Chef of the Week: Leon Rook, Chef Proprietor at The Looking Glass in Cheltenham

How long have you worked at your current restaurant?
We have been open for seven months.

Where did your passion for cooking come from and where did you learn your skills?
I have three older brothers and two are chefs, so I was around cooking from the age of 9 really. I don’t remember ever wanting to be something different, I’m very lucky to have landed my dream job. I left catering college after a year and went to work under some great Head Chefs. I then met Lee Scott, who became a mentor & taught me a lot about his style of cooking. Most of what we do at the restaurant now I’ve picked up through reading.

What do you enjoy most about being a chef?
Where to start? The hours are long, the days are hard and you will miss quality time with loved ones but, the creativity is endless, the people are incredible and the freedom to take a basket of ingredients and have it turn into a dish, with your signature on it.

Name three ingredients you couldn’t cook without.
Salt, vinegar and black garlic.

Which piece of kitchen equipment couldn’t you live without?

What food trends are you spotting at the moment?
Crumpets! I swear I’ve seen 10 different variations of a crumpet on different menus.

What do you think is a common mistake that lets chefs down?
Not being in this for the long haul, I think a lot of young chefs want instant success. This is a skilled career, you need to work at it, you need to sweat, and you need to learn the craft. Everything else just fits into place.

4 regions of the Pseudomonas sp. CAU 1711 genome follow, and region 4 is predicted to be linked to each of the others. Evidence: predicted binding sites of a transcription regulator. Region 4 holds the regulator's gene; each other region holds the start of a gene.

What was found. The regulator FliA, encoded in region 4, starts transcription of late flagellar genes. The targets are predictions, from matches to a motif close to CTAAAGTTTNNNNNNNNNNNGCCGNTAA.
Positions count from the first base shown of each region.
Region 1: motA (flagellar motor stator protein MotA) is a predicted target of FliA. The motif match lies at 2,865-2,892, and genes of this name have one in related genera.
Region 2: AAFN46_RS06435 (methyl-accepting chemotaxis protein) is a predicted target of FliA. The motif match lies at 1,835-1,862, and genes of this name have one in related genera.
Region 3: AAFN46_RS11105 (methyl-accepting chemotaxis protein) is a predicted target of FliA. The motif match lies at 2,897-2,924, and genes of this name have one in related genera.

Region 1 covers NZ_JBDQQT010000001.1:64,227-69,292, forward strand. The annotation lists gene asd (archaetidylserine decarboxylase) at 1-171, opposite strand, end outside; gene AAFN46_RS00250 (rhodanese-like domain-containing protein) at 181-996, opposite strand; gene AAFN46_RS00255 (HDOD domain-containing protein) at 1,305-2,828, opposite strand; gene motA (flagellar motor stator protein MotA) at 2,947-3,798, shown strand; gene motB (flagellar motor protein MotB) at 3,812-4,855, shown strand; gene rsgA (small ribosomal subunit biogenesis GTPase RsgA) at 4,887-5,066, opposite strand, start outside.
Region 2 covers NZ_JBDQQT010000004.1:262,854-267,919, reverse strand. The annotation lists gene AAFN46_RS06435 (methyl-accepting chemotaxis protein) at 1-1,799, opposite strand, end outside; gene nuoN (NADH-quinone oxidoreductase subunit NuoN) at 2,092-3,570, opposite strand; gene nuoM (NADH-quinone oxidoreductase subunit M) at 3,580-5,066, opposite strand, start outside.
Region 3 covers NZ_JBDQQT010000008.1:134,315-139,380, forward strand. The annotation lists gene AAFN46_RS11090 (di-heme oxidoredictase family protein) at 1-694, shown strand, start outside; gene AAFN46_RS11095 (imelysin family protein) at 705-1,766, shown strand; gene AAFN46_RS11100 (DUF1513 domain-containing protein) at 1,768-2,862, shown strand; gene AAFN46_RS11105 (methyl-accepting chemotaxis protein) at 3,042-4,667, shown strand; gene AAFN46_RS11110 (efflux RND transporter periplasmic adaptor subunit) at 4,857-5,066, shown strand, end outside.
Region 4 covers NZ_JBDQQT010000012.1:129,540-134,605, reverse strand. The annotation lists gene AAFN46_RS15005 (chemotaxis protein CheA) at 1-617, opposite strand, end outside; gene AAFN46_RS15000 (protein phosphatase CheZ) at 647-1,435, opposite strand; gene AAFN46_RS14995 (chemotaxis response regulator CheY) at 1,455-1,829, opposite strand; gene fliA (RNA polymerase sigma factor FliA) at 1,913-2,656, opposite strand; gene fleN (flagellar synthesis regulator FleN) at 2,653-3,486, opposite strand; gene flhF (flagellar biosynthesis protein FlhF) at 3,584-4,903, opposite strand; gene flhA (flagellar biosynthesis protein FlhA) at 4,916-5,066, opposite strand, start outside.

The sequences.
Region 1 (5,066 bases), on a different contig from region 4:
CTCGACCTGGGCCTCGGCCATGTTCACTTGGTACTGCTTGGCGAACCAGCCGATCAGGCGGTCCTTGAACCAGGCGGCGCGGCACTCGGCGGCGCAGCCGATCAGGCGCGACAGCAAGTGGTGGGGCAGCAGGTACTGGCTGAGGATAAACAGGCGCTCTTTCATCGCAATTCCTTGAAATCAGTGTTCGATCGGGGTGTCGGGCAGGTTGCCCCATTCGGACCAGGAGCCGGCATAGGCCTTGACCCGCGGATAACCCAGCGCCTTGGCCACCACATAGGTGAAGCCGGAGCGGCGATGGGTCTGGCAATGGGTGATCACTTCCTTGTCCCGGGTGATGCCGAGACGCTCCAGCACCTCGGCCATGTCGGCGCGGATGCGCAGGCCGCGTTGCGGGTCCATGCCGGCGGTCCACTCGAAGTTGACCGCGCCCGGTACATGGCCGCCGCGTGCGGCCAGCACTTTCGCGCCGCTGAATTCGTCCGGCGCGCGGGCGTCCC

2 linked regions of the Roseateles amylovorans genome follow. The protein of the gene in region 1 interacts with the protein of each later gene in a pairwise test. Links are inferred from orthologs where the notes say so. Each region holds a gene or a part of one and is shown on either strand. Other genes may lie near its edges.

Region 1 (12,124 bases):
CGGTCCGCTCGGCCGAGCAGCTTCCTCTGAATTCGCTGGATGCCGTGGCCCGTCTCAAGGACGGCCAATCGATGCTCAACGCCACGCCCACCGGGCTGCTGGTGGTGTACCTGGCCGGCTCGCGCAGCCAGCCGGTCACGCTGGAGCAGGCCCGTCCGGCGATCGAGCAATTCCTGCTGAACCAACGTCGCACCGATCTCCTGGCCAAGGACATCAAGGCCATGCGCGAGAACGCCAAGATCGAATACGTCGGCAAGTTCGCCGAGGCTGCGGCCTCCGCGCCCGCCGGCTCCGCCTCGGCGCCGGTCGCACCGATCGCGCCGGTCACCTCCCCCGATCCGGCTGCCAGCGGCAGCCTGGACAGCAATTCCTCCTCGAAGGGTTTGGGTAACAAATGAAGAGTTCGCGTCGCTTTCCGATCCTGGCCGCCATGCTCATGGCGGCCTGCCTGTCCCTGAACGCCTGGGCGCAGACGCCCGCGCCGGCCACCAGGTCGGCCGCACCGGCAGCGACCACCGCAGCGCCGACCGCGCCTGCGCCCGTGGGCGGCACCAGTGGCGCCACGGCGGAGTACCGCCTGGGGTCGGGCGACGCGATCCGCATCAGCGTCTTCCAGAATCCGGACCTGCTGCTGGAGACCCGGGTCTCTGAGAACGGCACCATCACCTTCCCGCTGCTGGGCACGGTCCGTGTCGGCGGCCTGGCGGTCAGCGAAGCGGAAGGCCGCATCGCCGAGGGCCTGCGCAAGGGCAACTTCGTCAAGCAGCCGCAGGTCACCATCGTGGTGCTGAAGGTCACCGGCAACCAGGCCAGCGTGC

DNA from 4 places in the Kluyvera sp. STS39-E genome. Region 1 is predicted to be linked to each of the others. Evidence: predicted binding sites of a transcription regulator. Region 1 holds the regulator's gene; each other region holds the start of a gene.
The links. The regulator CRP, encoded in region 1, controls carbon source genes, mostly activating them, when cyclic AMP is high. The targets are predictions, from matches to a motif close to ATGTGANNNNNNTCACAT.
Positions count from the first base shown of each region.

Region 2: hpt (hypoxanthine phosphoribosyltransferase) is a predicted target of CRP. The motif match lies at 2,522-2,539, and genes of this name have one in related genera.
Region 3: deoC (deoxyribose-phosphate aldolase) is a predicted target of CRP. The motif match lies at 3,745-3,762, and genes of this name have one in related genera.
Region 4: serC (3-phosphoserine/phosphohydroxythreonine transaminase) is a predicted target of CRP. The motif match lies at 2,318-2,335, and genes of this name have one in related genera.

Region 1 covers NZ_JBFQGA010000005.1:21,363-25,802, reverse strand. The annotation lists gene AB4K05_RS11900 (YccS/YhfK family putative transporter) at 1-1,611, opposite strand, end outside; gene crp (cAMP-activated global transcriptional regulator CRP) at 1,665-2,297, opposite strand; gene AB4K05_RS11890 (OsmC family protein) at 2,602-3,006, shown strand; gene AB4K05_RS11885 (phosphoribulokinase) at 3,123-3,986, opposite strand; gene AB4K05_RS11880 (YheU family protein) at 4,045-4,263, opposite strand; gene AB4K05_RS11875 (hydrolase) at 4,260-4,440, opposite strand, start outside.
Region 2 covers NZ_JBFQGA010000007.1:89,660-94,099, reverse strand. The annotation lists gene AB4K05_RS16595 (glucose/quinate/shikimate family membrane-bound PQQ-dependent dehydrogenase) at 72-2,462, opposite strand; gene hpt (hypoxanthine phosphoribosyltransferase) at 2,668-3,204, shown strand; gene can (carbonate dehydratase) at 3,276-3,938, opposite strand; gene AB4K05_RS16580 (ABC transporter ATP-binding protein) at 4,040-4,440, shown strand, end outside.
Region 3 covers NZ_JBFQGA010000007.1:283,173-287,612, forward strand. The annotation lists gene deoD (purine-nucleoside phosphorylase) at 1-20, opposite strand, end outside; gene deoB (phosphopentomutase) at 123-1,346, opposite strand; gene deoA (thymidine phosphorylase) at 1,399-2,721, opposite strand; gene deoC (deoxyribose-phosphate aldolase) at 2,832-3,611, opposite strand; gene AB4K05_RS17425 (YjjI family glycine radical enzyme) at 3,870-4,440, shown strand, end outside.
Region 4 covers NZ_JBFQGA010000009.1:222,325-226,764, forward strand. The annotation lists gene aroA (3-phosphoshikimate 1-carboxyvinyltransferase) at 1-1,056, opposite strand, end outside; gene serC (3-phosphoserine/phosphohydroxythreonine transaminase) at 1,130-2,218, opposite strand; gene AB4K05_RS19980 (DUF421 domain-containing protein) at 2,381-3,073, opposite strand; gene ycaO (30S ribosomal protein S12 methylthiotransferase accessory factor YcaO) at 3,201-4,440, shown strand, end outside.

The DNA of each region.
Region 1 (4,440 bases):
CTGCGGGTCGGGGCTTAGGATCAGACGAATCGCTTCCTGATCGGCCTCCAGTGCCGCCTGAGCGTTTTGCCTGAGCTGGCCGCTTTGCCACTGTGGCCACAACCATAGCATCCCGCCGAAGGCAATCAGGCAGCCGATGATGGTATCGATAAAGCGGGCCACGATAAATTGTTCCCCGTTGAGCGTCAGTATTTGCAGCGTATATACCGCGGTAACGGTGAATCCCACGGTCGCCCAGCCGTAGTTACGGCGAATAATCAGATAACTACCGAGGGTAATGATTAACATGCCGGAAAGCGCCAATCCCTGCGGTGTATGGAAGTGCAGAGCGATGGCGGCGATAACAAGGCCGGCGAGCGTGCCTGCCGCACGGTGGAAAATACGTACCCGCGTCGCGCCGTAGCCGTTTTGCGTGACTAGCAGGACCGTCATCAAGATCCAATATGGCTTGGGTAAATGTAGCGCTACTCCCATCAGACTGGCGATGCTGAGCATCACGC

What is your favourite time of year for food, and why?
Without a doubt, the season of abundance, June to September. We love this time of year as the whole restaurant changes with the colours of berries & tomatoes. We start preserving as much as we can to see us through the year.

Which of your dishes are you most proud of?
Our low poached wild salmon in burnt fur oil with dittander emulsion. It encapsulates everything we are about at The Looking Glass.

How do you come up with new dishes?
We start backwards when creating dishes, we want the vegetables that we grow and are in season to be the main event, then we look at how we increase the depth of flavour, can we pickle something with our homemade vinegars or how do we cook it. Then we match it to the protein last.

Who was your greatest influence?
A man called Ray Hayden, he was the first chef who gave me my first interview at The Lowry Hotel and opened my eyes to fresh food.

Tell us three chefs you admire
Simon Rogan, Tommy Banks & Dan Barber.

What is your favourite cookbook?
Relae – a book of ideas. It opened my mindset up to letting the vegetables be the main event.

Who do you think are the chefs to watch over the next few months?
Sam bowser at Dormy house, they’ve just opened a new restaurant and it looks incredible, Joe Francis of Wilder Restaurant in Nailsworth & Paul Foster of Salt – all three are incredible cooks.

What’s been your favourite new restaurant opening of the last year?
Is it bias if I say the looking glass? It has to be “Mo” at Dormy House.